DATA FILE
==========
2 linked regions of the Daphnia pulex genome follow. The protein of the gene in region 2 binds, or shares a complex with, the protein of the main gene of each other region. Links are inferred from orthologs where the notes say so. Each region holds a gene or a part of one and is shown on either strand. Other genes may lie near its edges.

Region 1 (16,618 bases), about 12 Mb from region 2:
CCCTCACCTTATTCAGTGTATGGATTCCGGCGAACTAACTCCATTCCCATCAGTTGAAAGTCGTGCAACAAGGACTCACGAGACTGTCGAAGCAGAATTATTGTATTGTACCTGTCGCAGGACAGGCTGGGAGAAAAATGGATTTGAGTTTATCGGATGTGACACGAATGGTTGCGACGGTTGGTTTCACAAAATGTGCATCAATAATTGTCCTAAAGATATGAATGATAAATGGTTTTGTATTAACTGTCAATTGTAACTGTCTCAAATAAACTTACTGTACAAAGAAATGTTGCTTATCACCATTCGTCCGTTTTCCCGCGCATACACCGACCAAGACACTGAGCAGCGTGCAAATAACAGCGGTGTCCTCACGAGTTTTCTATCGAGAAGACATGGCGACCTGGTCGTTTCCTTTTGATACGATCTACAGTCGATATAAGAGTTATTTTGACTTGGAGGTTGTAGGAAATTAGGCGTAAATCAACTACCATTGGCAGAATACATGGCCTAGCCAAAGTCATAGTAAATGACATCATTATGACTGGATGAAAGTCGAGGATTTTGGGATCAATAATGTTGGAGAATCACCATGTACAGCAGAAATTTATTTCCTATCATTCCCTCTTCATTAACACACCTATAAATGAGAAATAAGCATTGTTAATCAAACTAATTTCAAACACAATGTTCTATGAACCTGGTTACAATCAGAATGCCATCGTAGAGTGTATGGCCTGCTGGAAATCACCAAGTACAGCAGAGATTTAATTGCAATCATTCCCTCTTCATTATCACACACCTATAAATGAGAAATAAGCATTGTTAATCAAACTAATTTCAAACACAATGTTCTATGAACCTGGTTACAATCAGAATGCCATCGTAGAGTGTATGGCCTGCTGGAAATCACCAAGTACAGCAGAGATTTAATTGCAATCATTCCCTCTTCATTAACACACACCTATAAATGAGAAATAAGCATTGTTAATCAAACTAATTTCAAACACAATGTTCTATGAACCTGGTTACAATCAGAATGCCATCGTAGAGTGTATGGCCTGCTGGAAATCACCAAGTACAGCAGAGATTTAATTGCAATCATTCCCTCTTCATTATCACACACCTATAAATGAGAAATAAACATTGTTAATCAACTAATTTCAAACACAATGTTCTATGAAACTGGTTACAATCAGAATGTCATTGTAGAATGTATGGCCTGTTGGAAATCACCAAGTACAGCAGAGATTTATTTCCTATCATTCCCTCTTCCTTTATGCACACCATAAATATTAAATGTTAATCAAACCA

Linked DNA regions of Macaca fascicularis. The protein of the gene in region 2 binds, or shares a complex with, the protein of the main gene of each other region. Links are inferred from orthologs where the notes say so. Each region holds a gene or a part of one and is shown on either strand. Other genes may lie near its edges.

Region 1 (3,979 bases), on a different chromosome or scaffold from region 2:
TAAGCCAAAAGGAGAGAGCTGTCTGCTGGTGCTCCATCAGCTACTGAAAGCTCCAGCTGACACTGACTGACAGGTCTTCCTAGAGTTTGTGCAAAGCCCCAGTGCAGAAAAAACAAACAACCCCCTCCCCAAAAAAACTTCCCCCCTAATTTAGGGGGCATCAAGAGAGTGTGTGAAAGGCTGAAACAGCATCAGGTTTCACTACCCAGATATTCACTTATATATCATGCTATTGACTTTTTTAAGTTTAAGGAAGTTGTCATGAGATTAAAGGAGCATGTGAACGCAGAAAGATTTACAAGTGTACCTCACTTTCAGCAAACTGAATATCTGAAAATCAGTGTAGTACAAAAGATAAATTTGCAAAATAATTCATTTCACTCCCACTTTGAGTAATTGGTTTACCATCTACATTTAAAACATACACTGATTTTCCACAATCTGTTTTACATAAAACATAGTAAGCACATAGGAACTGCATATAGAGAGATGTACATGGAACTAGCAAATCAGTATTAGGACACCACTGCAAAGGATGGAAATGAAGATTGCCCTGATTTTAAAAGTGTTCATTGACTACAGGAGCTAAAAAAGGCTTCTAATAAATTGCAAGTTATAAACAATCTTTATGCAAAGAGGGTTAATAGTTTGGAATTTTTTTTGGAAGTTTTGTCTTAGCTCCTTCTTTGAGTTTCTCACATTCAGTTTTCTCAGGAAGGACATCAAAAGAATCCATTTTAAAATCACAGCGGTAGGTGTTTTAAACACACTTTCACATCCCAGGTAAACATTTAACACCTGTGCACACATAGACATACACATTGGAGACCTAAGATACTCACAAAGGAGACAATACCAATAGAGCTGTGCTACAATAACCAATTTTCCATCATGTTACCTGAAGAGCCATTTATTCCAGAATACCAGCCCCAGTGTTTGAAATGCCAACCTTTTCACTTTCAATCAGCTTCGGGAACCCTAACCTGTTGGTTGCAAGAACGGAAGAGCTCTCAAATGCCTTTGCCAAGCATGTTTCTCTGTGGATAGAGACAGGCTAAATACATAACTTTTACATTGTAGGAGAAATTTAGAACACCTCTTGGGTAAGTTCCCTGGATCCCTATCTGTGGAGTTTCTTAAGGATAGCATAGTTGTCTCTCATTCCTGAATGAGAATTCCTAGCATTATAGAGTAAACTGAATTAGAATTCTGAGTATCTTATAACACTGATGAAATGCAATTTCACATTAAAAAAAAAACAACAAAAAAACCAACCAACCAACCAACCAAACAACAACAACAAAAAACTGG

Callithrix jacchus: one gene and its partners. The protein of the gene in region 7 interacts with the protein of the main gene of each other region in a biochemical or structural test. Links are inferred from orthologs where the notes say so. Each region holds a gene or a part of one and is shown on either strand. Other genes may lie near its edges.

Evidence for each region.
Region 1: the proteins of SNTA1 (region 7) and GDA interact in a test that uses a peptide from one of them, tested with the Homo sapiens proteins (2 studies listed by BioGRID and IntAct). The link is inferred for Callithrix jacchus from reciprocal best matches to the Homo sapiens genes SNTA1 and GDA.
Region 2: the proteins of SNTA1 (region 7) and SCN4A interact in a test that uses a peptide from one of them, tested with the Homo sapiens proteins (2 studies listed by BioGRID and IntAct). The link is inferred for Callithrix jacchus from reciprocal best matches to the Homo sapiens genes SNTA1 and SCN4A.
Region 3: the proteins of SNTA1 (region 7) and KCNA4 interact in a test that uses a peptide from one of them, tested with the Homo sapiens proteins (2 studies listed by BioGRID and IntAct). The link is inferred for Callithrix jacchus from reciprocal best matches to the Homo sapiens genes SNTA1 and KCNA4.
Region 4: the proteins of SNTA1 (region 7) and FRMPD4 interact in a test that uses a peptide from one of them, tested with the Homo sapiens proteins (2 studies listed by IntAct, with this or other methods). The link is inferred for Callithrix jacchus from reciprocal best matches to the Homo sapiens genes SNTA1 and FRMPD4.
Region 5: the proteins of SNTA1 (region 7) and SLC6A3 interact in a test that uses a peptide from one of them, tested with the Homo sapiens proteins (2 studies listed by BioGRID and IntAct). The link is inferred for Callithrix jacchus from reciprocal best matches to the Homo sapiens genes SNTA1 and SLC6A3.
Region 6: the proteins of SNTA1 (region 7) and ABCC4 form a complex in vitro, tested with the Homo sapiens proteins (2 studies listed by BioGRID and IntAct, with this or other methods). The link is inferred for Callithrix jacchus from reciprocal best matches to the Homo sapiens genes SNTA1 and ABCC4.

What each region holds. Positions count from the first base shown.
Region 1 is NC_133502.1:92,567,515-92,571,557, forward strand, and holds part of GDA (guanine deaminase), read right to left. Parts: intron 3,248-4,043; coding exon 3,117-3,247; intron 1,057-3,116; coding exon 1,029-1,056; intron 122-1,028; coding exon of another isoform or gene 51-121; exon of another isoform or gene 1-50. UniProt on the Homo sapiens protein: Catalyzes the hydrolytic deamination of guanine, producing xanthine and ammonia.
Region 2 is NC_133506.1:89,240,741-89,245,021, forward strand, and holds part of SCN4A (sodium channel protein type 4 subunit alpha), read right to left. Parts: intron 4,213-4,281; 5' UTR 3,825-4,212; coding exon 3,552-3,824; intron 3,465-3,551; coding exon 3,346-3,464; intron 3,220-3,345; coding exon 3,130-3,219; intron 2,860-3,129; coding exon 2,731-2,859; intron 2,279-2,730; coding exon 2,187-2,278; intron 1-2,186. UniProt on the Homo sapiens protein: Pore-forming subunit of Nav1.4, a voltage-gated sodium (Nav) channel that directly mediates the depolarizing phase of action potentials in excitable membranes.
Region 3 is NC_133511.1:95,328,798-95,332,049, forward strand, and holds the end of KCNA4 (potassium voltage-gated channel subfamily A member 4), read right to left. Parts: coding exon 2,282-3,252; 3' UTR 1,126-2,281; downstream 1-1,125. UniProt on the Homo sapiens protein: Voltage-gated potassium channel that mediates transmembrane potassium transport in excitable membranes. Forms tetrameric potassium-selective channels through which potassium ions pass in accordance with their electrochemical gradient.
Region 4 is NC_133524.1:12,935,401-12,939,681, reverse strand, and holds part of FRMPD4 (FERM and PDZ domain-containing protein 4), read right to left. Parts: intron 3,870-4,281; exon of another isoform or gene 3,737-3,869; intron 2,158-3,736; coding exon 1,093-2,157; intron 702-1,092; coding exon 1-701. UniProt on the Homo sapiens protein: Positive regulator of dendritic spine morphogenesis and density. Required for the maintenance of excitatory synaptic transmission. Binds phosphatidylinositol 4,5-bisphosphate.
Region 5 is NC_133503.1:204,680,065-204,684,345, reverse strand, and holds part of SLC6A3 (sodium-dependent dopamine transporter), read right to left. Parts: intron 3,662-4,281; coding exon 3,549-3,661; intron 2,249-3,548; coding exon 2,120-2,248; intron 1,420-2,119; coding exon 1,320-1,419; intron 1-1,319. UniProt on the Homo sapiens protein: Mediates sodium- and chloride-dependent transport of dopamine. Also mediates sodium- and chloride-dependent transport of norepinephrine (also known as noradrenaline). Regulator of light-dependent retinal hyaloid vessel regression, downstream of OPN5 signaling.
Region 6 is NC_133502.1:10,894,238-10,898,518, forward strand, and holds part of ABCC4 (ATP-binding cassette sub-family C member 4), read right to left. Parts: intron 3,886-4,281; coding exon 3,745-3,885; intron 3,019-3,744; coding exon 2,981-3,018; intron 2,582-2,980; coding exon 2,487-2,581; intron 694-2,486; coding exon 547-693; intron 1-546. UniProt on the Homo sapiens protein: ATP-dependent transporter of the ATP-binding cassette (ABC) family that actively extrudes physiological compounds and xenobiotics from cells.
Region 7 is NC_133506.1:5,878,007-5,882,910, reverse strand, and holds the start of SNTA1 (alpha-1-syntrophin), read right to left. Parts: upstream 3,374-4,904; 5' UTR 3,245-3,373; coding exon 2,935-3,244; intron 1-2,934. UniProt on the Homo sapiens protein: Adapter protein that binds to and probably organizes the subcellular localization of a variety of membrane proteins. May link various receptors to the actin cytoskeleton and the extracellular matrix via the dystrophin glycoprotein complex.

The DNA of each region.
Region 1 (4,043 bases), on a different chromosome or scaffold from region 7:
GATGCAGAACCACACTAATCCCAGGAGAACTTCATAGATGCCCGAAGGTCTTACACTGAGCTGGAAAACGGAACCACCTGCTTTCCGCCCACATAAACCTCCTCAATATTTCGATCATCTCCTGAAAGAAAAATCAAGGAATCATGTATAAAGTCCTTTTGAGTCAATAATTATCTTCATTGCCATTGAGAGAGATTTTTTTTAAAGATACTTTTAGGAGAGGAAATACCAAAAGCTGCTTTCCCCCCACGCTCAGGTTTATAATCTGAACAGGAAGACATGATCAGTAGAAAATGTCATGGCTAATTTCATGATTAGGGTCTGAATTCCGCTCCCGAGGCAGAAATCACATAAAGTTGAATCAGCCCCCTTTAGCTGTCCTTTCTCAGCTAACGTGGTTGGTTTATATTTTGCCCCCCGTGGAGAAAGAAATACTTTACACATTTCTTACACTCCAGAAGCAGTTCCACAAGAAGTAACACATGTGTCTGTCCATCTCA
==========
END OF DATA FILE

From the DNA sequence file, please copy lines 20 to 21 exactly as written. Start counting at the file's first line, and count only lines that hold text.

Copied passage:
Region 5 is NC_133503.1:204,680,065-204,684,345, reverse strand, and holds part of SLC6A3 (sodium-dependent dopamine transporter), read right to left. Parts: intron 3,662-4,281; coding exon 3,549-3,661; intron 2,249-3,548; coding exon 2,120-2,248; intron 1,420-2,119; coding exon 1,320-1,419; intron 1-1,319. UniProt on the Homo sapiens protein: Mediates sodium- and chloride-dependent transport of dopamine. Also mediates sodium- and chloride-dependent transport of norepinephrine (also known as noradrenaline). Regulator of light-dependent retinal hyaloid vessel regression, downstream of OPN5 signaling.
Region 6 is NC_133502.1:10,894,238-10,898,518, forward strand, and holds part of ABCC4 (ATP-binding cassette sub-family C member 4), read right to left. Parts: intron 3,886-4,281; coding exon 3,745-3,885; intron 3,019-3,744; coding exon 2,981-3,018; intron 2,582-2,980; coding exon 2,487-2,581; intron 694-2,486; coding exon 547-693; intron 1-546. UniProt on the Homo sapiens protein: ATP-dependent transporter of the ATP-binding cassette (ABC) family that actively extrudes physiological compounds and xenobiotics from cells.